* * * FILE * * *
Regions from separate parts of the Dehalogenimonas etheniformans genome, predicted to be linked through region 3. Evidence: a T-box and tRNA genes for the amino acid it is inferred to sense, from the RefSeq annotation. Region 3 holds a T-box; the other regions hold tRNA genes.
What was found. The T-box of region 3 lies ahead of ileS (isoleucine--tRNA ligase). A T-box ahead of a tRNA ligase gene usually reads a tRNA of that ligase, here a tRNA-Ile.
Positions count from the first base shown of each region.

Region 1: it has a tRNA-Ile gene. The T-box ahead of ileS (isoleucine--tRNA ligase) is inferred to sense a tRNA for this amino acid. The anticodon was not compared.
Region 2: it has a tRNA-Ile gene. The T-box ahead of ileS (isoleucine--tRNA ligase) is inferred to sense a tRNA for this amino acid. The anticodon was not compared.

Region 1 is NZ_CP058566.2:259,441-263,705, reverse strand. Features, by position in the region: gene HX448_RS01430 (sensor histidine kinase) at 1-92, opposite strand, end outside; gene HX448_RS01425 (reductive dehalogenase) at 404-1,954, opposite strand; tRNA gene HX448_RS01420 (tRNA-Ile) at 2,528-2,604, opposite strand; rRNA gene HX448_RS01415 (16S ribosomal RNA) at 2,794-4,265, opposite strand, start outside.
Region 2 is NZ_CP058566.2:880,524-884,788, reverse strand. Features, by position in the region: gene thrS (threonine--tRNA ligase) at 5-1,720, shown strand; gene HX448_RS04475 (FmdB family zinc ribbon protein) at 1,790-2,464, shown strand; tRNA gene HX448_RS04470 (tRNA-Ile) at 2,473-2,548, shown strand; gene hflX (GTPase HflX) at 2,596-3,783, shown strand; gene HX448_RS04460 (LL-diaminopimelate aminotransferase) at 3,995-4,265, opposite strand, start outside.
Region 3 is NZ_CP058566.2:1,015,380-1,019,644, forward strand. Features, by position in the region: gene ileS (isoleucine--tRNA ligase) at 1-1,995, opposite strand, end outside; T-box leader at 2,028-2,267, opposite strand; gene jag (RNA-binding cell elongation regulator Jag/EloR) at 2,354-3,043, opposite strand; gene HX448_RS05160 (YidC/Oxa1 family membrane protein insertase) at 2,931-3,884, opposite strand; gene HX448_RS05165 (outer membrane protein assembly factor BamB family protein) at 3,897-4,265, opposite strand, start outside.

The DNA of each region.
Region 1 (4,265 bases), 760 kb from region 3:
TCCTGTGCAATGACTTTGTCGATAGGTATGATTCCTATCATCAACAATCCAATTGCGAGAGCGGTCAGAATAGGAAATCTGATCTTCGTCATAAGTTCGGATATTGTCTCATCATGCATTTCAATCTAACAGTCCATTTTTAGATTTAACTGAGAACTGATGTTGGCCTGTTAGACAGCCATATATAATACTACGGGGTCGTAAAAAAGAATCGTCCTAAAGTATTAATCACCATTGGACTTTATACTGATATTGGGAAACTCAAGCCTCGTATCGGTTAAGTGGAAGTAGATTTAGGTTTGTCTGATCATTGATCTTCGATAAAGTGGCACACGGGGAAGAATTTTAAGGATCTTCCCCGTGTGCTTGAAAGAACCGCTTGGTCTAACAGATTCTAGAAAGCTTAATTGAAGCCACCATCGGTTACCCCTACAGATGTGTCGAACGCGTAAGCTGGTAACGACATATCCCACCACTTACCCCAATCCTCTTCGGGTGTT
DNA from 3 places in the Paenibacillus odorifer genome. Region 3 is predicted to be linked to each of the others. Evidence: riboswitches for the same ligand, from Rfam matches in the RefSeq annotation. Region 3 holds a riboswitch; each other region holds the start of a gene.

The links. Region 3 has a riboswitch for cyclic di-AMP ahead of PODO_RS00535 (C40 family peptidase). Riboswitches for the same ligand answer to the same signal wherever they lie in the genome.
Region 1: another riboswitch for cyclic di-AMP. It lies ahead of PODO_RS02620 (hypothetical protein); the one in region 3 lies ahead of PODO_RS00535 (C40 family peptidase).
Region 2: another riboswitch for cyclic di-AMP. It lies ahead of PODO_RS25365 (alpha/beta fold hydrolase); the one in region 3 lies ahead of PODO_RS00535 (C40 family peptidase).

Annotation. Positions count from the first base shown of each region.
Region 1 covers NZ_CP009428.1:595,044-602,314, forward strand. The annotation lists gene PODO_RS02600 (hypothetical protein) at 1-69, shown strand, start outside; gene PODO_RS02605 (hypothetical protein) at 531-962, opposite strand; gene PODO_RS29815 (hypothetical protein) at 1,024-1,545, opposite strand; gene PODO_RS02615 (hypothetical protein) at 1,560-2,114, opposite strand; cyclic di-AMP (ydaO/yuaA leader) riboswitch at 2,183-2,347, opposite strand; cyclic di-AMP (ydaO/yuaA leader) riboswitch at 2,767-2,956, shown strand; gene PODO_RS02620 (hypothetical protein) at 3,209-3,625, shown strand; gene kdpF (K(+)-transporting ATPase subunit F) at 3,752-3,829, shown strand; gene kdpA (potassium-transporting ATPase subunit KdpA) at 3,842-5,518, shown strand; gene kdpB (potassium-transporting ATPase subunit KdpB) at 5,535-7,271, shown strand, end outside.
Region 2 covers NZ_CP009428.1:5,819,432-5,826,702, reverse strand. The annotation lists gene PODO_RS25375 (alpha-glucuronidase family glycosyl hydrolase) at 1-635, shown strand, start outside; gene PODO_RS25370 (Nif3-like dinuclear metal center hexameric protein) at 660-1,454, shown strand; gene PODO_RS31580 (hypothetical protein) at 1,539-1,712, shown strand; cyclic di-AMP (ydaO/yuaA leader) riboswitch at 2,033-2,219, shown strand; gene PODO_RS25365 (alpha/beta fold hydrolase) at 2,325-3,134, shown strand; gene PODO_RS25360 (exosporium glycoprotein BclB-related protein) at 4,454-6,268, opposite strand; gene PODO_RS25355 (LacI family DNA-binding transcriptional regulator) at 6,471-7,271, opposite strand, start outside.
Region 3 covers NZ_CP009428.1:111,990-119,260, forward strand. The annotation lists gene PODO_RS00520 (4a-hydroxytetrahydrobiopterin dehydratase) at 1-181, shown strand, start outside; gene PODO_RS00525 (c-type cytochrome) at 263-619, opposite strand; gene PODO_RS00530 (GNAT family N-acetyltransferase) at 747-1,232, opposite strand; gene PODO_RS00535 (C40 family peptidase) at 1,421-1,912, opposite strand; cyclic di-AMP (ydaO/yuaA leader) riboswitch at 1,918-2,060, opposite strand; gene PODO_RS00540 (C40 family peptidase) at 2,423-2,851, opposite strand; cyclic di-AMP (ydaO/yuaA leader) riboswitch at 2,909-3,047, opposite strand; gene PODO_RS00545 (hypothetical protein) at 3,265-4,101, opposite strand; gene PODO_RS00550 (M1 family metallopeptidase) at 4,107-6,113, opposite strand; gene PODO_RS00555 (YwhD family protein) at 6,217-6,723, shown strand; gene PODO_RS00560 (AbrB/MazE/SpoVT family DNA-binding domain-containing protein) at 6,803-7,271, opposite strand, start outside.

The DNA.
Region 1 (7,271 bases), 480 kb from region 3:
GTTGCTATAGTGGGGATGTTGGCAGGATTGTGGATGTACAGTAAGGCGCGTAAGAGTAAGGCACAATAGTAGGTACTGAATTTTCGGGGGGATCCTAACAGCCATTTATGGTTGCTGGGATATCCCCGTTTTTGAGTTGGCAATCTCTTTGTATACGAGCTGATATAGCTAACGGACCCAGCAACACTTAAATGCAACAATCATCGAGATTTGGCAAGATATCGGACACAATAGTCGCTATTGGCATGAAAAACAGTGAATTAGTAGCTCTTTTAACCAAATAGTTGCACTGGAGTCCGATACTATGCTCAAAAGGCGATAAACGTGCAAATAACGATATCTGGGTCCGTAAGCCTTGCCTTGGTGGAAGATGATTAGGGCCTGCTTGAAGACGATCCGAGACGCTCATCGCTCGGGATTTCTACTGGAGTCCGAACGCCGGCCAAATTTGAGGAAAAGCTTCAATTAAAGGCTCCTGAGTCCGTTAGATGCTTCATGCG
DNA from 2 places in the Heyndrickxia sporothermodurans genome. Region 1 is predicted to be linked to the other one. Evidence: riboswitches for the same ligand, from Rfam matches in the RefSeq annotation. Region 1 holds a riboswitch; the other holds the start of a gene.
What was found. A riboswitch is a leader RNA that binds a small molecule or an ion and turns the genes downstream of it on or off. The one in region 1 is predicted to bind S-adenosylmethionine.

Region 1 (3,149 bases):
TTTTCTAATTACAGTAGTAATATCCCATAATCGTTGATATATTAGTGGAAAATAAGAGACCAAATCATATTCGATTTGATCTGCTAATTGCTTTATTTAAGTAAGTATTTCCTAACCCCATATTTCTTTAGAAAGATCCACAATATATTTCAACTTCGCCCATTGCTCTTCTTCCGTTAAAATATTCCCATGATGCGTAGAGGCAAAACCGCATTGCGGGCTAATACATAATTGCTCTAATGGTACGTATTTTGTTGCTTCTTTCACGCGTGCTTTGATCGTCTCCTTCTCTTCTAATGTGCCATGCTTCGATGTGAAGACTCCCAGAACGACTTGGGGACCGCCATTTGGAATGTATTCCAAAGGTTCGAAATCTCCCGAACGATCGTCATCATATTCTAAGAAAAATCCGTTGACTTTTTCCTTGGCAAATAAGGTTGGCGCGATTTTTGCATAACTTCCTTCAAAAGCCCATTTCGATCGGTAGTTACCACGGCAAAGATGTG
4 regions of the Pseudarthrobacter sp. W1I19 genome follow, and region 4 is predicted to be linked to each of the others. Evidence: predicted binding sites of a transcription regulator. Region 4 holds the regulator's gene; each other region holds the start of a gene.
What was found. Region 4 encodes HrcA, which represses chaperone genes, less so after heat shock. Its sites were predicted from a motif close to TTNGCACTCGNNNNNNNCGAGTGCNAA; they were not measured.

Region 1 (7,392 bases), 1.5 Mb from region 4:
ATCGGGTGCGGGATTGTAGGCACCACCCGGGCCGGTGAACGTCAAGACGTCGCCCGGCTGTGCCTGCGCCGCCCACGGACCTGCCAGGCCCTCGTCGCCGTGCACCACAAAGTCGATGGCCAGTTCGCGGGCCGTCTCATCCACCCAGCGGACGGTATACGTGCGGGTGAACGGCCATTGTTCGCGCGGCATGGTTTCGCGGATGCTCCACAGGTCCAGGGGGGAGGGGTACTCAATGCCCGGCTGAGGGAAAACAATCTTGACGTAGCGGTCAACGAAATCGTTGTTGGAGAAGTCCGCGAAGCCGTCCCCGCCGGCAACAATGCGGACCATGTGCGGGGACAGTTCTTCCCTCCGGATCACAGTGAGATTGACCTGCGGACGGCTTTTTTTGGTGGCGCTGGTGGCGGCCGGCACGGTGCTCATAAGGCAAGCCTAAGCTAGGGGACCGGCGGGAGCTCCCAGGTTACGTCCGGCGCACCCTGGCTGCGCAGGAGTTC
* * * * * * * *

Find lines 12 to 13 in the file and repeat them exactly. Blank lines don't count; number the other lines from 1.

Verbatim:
DNA from 3 places in the Paenibacillus odorifer genome. Region 3 is predicted to be linked to each of the others. Evidence: riboswitches for the same ligand, from Rfam matches in the RefSeq annotation. Region 3 holds a riboswitch; each other region holds the start of a gene.

The links. Region 3 has a riboswitch for cyclic di-AMP ahead of PODO_RS00535 (C40 family peptidase). Riboswitches for the same ligand answer to the same signal wherever they lie in the genome.